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Antiviral Agents: Structural Basis of Action and Rational Design

Part of the Subcellular Biochemistry book series (SCBI,volume 68)

Abstract

During the last 30 years, significant progress has been made in the development of novel antiviral drugs, mainly crystallizing in the establishment of potent antiretroviral therapies and the approval of drugs inhibiting hepatitis C virus replication. Although major targets of antiviral intervention involve intracellular processes required for the synthesis of viral proteins and nucleic acids, a number of inhibitors blocking virus assembly, budding, maturation, entry or uncoating act on virions or viral capsids. In this review, we focus on the drug discovery process while presenting the currently used methodologies to identify novel antiviral drugs by using a computer-based approach. We provide examples illustrating structure-based antiviral drug development, specifically neuraminidase inhibitors against influenza virus (e.g. oseltamivir and zanamivir) and human immunodeficiency virus type 1 protease inhibitors (i.e. the development of darunavir from early peptidomimetic compounds such as saquinavir). A number of drugs in preclinical development acting against picornaviruses, hepatitis B virus and human immunodeficiency virus and their mechanism of action are presented to show how viral capsids can be exploited as targets of antiviral therapy.

Keywords

  • Antiretroviral drugs
  • Capsid proteins
  • DNA polymerases
  • Drug development
  • Fusion inhibitors
  • Hepatitis virus
  • Herpesviruses
  • Human immunodeficiency virus
  • Influenza virus
  • Ligand docking
  • Neuraminidase
  • Nucleoside analogues
  • Proteases
  • Viral assembly
  • Viral entry
  • Viral replication
  • Virtual screening

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Notes

  1. 1.

    Lipinski’s rule states that, in general, an orally active drug should meet at least three of the following criteria: (i) Not more than five hydrogen bond donors (nitrogen or oxygen atoms with one or more hydrogen atoms), (ii) not more than ten hydrogen bond acceptors (nitrogen or oxygen atoms), (iii) a molecular mass <500 daltons, and (iv) an octanol-water partition coefficient log P not greater than five.

Abbreviations

AIDS:

Acquired immune deficiency syndrome

CoMFA:

Comparative molecular field analysis

CTD:

C-terminal domain

HBV:

Hepatitis B virus

HCMV:

Human cytomegalovirus

HCV:

Hepatitis C virus

HIV:

Human immunodeficiency virus

HR:

Heptad repeat

HSV:

Herpes simplex virus

HTS:

High-throughput screening

LBVS:

Ligand-based virtual screening

mRNA:

Messenger RNA

Neu5Ac:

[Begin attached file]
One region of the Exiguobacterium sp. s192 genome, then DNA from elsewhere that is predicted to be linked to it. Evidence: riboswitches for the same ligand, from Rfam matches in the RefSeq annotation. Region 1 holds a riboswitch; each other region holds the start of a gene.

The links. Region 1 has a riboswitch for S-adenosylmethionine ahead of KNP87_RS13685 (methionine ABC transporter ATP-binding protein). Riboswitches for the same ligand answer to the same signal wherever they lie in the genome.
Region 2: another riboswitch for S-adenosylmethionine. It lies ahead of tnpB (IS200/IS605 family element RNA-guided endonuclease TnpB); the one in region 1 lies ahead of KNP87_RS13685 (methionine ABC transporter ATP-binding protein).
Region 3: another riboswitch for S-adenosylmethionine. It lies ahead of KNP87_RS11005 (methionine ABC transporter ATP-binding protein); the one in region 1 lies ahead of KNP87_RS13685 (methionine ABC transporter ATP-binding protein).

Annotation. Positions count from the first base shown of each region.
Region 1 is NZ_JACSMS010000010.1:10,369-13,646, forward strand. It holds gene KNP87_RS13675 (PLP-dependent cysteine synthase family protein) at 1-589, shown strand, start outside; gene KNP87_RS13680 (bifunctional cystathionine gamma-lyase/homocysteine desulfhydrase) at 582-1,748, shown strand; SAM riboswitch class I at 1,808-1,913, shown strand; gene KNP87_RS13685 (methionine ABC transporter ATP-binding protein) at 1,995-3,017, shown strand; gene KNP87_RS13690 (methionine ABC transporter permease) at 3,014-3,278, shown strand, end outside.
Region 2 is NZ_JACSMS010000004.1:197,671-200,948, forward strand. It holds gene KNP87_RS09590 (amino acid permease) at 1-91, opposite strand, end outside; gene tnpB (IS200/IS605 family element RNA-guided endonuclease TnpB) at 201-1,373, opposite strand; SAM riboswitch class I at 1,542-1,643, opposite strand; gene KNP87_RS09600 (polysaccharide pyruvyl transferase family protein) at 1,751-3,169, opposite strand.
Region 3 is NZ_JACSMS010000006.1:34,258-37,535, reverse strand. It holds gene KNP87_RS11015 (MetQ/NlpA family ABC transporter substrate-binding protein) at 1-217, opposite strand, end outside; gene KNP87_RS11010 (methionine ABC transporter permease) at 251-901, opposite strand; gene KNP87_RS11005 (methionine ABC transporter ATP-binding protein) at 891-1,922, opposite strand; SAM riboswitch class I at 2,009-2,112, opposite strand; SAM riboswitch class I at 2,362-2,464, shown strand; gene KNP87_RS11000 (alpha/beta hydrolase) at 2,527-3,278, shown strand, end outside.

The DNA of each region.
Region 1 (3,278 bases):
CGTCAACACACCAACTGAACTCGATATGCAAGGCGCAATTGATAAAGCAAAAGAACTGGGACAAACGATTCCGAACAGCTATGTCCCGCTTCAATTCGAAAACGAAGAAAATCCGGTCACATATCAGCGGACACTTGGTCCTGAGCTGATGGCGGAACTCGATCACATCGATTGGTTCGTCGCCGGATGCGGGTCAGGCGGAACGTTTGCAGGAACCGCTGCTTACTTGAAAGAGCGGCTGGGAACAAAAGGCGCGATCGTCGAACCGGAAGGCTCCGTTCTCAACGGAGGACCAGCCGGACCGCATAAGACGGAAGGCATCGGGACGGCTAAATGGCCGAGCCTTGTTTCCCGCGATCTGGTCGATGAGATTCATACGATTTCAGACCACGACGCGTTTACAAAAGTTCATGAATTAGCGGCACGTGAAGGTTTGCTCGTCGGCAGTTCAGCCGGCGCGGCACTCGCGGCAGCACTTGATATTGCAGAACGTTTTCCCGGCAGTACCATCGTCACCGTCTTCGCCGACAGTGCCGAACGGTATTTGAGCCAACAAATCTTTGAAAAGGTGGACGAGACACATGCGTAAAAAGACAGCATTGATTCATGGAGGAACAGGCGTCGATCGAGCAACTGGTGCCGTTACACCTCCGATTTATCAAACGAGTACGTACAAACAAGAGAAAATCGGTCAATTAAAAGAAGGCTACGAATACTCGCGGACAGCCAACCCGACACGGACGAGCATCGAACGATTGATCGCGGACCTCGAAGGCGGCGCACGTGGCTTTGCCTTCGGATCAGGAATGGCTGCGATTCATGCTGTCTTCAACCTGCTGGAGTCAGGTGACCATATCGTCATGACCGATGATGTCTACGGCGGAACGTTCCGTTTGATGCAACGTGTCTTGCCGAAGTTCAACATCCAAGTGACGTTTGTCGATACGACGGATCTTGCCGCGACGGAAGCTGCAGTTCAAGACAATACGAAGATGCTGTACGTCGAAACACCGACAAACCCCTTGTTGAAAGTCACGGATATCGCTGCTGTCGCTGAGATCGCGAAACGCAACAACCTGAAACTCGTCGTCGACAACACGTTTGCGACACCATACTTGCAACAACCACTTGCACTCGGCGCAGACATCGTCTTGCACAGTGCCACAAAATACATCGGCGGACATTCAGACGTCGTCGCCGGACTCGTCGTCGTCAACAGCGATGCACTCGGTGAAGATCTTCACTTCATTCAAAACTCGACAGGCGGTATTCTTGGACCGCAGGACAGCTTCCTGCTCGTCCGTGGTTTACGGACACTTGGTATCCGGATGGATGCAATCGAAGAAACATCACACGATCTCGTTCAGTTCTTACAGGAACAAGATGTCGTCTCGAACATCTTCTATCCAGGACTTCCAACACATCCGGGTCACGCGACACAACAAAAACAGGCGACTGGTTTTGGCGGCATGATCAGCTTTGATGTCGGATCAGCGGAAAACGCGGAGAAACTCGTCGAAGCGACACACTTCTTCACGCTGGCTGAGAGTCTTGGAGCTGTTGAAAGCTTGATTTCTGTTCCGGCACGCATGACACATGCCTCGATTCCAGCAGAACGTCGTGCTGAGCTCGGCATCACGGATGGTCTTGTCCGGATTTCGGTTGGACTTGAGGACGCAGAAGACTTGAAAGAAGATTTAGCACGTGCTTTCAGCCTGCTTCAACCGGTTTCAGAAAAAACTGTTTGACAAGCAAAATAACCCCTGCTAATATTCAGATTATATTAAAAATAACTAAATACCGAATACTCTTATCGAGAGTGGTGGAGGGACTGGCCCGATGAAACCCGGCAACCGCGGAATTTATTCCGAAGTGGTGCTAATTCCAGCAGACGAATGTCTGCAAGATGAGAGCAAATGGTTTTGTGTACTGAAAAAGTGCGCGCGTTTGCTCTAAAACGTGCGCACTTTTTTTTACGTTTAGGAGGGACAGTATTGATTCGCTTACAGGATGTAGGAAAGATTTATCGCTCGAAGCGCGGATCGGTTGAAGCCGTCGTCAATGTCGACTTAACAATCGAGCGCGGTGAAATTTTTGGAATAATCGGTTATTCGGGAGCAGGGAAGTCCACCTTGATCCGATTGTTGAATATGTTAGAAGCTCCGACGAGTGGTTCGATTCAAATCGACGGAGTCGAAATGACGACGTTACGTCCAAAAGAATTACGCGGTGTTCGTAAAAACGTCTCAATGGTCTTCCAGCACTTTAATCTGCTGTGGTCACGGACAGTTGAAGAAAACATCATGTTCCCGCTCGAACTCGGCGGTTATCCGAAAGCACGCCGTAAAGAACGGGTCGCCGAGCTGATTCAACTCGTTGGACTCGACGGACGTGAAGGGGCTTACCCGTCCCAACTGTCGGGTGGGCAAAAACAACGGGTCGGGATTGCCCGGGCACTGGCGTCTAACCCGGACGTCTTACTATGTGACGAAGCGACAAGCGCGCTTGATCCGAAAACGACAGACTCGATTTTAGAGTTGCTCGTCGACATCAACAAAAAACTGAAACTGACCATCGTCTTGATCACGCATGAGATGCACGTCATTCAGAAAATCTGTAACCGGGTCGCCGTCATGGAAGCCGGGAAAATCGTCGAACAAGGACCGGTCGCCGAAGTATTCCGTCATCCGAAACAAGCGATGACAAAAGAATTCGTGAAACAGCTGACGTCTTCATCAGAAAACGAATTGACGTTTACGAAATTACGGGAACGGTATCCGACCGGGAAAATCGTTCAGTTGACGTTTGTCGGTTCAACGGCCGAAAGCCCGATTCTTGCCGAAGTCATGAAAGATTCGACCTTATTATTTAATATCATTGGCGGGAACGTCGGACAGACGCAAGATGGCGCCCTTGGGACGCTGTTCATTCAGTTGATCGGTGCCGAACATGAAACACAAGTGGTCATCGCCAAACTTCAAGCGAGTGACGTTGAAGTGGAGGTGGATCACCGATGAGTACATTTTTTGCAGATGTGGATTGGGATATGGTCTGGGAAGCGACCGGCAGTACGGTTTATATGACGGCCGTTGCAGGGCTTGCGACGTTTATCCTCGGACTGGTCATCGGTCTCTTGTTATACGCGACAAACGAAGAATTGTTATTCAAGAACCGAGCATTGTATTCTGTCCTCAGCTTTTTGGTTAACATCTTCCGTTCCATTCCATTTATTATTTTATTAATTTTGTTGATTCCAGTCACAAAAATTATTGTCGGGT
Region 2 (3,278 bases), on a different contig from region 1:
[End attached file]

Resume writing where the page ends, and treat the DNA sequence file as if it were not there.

N-acetylneuraminic acid

NMR:

Nuclear magnetic resonance

NNRTIs:

Nonnucleoside RT inhibitors

NTD:

N-terminal domain

PDB:

Protein Data Bank

RSV:

Respiratory syncytial virus

RT:

Reverse transcriptase

SBVS:

Structure-based virtual screening

THF:

Tetrahydrofuran

VZV:

Varicella-zoster virus

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Further Reading

  • Kazmierski WM (ed) (2011) Antiviral drugs: from basic discovery through clinical trials. Wiley, Hoboken

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  • LaFemina RL (ed) (2009) Antiviral research: strategies in antiviral drug discovery. ASM Press, Washington

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  • A collection of reviews written by Dr. Eric De Clercq and published in Medicinal Research Reviews between 2008 and 2011 provide a nice summary on the design and development of many antiviral drugs, from a historical perspective and providing relevant chemical structures. References for these articles are

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  • De Clercq E (2008) The discovery of antiviral agents: ten different compounds, ten different stories. Med Res Rev 28:929–953

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  • De Clercq E (2009) Antiviral drug discovery: ten more compounds, and ten more stories (part B). Med Res Rev 29:571–610

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  • De Clercq E (2009) Another ten stories in antiviral drug discovery (part C): “old” and “new” antivirals, strategies, and perspectives. Med Res Rev 29:611–645

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  • De Clercq E (2010) Yet another ten stories on antiviral drug discovery (part D): paradigms, paradoxes, and paraductions. Med Res Rev 30:667–707

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  • De Clercq E (2011) The next ten stories on antiviral drug discovery (part E): advents, advances, and adventures. Med Res Rev 31:118–160

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Acknowledgements

Work at CBMSO is supported in part by grants of the Spanish Ministry of Economy and Competitiveness (BIO2010/15542) and the General Directorate for Pharmacy and Medical Products (Ministry of Health, Social Services and Equality) (EC11-025), and an institutional grant from the Fundación Ramón Areces. Continued support to F.G. from the Spanish Comisión Interministerial de Ciencia y Tecnología (SAF2009-13914-C02-02) and Comunidad de Madrid (S-BIO/0214/2006 and S2010-BMD-2457) is gratefully acknowledged.

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Correspondence to Luis Menéndez-Arias or Federico Gago .

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Menéndez-Arias, L., Gago, F. (2013). Antiviral Agents: Structural Basis of Action and Rational Design. In: Mateu, M. (eds) Structure and Physics of Viruses. Subcellular Biochemistry, vol 68. Springer, Dordrecht. https://doi.org/10.1007/978-94-007-6552-8_20

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